- You will build confidence in your business idea
- The plan can help you get financing
- You become the expert for your business
- You will prove your business case
- You will have a document to use for communicating with others, family, partners, investors, bankers
Business planning can appear larger than it really is, until you step up and embrace it. Think of it as a cost-effective learning process for anyone aspiring to operate a successful business in today’s complex global work environment. A business plan can be a giant step toward making your dream business a reality.
Planning your business doesn’t have to take up a lot of your time or money. Whether you are thinking of starting, buying or growing a business, I urge you to first develop a business plan. Once you take the plunge, you might just have fun doing it!
After all, it is you who really wins with a business plan.
Last week I was compelled to click on an article that dissed business plans… again.
Why, when the Internet is cluttered with articles that extol the benefits of writing a business plan, would I invest time reading anti-business plan rhetoric?
It is fear? Fear that some guru has figured out a way to bypass the business plan and transformed business start-up into a safe, clean, effortless experience. Not really. Nor have I discovered any such gem—in fact, it seems to get more and more complicated to own a business, not easier.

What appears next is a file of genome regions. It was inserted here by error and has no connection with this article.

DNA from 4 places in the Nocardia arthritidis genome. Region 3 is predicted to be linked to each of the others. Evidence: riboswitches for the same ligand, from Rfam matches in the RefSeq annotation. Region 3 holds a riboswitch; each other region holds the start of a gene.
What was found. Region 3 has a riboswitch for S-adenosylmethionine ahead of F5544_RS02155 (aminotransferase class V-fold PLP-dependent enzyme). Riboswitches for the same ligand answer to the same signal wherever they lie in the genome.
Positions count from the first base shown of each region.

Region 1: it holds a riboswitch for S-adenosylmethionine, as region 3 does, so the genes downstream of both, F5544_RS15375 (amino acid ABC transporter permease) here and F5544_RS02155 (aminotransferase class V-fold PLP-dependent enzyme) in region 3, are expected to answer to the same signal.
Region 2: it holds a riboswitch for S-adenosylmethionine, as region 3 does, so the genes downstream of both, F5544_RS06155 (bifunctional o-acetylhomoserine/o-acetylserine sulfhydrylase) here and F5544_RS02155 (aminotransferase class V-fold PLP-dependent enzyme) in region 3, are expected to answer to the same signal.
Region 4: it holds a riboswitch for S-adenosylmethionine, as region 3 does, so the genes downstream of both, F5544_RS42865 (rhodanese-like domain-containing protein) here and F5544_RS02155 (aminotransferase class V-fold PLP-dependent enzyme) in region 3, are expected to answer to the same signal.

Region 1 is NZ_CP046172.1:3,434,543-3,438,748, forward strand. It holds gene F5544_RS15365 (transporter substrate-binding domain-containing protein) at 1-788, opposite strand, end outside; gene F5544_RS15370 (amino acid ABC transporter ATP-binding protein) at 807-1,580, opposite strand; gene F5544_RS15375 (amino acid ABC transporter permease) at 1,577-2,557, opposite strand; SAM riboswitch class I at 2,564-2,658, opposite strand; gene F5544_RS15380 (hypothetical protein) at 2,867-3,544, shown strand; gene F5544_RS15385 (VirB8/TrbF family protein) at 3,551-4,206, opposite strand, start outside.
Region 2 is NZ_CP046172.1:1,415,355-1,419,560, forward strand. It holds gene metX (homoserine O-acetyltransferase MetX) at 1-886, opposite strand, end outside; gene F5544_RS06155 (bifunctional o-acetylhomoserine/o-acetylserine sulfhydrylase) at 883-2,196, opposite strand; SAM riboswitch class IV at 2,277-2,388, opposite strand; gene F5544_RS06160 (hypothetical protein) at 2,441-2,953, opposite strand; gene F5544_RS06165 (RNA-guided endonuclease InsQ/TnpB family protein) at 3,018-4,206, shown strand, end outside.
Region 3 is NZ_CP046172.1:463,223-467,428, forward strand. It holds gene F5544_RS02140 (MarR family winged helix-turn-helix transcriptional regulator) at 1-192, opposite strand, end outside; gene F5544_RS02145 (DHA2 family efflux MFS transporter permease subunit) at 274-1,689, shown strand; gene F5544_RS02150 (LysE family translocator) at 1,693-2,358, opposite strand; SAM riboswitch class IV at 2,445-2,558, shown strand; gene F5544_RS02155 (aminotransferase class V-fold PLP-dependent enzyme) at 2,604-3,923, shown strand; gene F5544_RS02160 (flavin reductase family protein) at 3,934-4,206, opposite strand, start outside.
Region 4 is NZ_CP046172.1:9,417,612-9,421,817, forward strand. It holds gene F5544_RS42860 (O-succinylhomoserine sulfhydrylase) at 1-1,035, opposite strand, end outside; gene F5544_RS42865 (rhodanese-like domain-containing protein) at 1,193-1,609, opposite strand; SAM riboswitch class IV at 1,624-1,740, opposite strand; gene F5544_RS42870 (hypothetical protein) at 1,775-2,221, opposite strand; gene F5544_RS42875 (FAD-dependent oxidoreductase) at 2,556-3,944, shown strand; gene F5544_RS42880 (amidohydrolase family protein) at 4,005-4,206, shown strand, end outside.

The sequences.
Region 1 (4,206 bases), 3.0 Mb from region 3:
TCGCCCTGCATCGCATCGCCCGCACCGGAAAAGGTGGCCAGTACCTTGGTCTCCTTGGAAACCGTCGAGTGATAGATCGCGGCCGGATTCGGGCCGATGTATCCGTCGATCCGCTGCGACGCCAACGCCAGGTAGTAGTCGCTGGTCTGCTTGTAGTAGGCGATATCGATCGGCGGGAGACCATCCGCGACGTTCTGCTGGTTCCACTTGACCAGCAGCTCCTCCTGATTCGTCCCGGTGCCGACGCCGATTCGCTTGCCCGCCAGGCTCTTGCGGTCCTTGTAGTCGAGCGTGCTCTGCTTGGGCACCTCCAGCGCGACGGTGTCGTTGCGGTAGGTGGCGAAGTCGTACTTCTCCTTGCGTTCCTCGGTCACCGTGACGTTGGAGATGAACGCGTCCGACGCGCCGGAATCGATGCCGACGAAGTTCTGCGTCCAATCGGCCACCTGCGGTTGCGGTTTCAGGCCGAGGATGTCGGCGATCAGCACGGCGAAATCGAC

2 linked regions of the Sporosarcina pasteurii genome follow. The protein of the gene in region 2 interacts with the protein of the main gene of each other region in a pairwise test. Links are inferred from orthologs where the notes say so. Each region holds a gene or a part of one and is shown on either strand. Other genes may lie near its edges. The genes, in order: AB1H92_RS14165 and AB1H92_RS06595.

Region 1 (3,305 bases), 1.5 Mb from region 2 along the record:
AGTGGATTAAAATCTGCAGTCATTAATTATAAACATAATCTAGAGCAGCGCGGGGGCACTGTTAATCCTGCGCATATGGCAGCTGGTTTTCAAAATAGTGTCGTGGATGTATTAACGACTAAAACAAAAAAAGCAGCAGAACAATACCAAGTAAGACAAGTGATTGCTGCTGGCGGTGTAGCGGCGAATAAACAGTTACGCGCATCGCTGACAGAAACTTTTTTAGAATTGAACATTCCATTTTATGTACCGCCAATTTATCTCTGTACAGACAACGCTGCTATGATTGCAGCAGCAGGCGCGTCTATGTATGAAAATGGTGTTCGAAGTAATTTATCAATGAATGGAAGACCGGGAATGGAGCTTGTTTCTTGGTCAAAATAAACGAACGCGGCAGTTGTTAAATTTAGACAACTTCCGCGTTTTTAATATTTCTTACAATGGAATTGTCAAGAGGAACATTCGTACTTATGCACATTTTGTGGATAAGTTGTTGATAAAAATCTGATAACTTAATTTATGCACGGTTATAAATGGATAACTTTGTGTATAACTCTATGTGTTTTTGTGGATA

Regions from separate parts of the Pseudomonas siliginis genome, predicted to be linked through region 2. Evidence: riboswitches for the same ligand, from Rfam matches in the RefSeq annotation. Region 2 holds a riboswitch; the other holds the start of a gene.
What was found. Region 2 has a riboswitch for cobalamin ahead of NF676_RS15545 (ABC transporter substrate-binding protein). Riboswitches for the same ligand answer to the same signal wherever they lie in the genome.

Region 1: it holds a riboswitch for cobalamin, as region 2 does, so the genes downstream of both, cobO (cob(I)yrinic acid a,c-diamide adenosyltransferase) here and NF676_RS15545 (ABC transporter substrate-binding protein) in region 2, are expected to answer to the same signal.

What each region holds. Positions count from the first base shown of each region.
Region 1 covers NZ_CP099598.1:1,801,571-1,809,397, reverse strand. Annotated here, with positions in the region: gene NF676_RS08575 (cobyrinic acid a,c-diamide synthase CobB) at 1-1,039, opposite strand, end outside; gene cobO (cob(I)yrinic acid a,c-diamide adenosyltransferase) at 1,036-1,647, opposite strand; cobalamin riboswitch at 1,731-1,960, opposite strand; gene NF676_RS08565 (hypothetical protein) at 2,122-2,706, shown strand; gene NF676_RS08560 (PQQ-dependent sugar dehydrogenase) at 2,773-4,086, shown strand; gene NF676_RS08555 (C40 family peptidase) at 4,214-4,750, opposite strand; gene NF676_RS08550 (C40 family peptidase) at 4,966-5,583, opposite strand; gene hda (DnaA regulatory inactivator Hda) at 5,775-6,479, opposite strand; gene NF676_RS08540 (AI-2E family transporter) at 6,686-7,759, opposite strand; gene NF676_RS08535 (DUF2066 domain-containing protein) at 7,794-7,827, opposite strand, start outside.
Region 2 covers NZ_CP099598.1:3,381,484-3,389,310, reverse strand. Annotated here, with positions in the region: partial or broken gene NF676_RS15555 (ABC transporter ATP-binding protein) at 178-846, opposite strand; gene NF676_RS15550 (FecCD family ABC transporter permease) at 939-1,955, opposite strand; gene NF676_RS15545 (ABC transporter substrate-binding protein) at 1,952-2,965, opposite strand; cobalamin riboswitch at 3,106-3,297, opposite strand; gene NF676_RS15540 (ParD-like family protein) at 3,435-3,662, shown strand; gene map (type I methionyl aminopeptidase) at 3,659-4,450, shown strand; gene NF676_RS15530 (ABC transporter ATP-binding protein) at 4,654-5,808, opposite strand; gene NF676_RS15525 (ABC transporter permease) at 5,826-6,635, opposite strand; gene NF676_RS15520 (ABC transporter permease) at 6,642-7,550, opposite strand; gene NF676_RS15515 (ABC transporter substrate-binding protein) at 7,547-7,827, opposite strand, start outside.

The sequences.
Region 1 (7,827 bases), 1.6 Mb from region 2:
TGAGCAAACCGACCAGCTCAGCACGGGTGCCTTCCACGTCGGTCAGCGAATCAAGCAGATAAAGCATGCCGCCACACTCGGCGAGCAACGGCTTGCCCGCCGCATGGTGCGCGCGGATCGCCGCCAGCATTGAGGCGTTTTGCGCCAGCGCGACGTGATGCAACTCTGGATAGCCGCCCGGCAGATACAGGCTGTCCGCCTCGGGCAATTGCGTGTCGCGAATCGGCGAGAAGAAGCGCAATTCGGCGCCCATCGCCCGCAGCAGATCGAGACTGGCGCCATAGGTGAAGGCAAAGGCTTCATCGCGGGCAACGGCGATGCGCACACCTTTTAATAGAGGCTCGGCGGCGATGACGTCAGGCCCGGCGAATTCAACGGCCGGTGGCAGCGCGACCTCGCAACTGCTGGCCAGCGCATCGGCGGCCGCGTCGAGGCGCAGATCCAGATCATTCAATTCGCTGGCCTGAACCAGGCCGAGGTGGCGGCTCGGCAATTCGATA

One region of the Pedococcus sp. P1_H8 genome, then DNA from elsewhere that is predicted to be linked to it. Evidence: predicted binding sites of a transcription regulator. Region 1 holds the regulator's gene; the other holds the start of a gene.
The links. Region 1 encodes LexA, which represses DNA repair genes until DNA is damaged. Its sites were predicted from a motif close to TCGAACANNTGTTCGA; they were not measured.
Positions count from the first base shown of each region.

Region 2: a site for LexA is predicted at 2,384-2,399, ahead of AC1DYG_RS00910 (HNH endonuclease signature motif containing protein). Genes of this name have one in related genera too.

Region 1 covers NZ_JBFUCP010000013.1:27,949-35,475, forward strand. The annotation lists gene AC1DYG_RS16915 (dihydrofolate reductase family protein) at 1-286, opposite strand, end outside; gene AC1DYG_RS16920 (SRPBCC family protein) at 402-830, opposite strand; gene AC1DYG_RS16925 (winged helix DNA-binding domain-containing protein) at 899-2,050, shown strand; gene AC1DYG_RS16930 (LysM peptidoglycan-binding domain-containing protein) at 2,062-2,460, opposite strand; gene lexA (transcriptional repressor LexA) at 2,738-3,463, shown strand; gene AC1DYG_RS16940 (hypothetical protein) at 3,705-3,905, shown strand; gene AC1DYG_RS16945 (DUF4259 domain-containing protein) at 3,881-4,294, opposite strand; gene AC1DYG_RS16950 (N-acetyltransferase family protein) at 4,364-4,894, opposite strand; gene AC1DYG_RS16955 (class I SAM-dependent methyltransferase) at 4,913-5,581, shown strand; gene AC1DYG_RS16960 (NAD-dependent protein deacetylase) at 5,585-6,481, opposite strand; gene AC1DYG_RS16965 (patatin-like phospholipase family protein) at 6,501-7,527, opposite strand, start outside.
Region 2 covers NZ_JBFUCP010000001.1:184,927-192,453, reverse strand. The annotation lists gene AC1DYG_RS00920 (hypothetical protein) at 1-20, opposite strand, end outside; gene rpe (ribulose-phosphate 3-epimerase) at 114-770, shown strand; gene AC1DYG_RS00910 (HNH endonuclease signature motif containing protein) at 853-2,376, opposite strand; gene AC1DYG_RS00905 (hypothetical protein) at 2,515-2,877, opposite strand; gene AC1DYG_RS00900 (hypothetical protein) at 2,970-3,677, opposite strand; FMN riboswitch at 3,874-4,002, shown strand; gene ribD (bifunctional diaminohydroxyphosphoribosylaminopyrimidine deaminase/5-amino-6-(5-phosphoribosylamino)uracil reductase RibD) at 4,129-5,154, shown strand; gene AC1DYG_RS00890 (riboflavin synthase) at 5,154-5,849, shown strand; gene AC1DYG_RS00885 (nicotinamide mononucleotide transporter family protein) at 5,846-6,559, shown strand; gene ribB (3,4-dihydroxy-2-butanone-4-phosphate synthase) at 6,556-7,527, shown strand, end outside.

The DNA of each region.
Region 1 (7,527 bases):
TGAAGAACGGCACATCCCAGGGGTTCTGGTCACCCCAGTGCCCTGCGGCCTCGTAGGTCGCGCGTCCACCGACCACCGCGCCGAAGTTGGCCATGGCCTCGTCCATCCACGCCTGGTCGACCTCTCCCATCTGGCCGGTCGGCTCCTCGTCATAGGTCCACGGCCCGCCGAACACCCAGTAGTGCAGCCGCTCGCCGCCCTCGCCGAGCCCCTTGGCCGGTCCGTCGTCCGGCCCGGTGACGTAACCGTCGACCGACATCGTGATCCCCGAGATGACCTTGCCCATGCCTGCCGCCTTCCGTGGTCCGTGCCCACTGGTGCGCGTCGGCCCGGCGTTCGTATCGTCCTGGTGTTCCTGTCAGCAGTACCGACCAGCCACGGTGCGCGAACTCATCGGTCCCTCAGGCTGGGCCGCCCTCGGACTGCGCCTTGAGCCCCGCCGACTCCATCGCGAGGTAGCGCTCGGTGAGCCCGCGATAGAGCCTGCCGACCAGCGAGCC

Perhaps it’s a fascination with the idea that people are generally more easily attracted to negative news than positive. So, it rather makes sense that a headline that slags business planning would attract more reads than a positive title might. Maybe.
Perhaps I resent just a bit that people are drawn to articles telling them to take the lazy approach. It’s plain sexy to imagine that you can create the next Facebook without lifting a finger or getting your hands dirty.
Invariably, once I read the article bearing the business plan dissing title, I find it’s either a blatant marketing campaign for a slightly different product or someone advising entrepreneurs not to bother with writing a business plan. It’s easy to negate the benefit of a business plan when it’s not your investment or risk on the line.
And now, I have shamelessly used a negative title to get you to read this blog. Guilty. Oh well. If you read this, perhaps the end justified the means.
So, while you’re here and I’m shamelessly marketing, I invite you to check out the Online Business Planner’s RoadMap at http://www.riskbuster.com/online-business-planners-roadmap-description/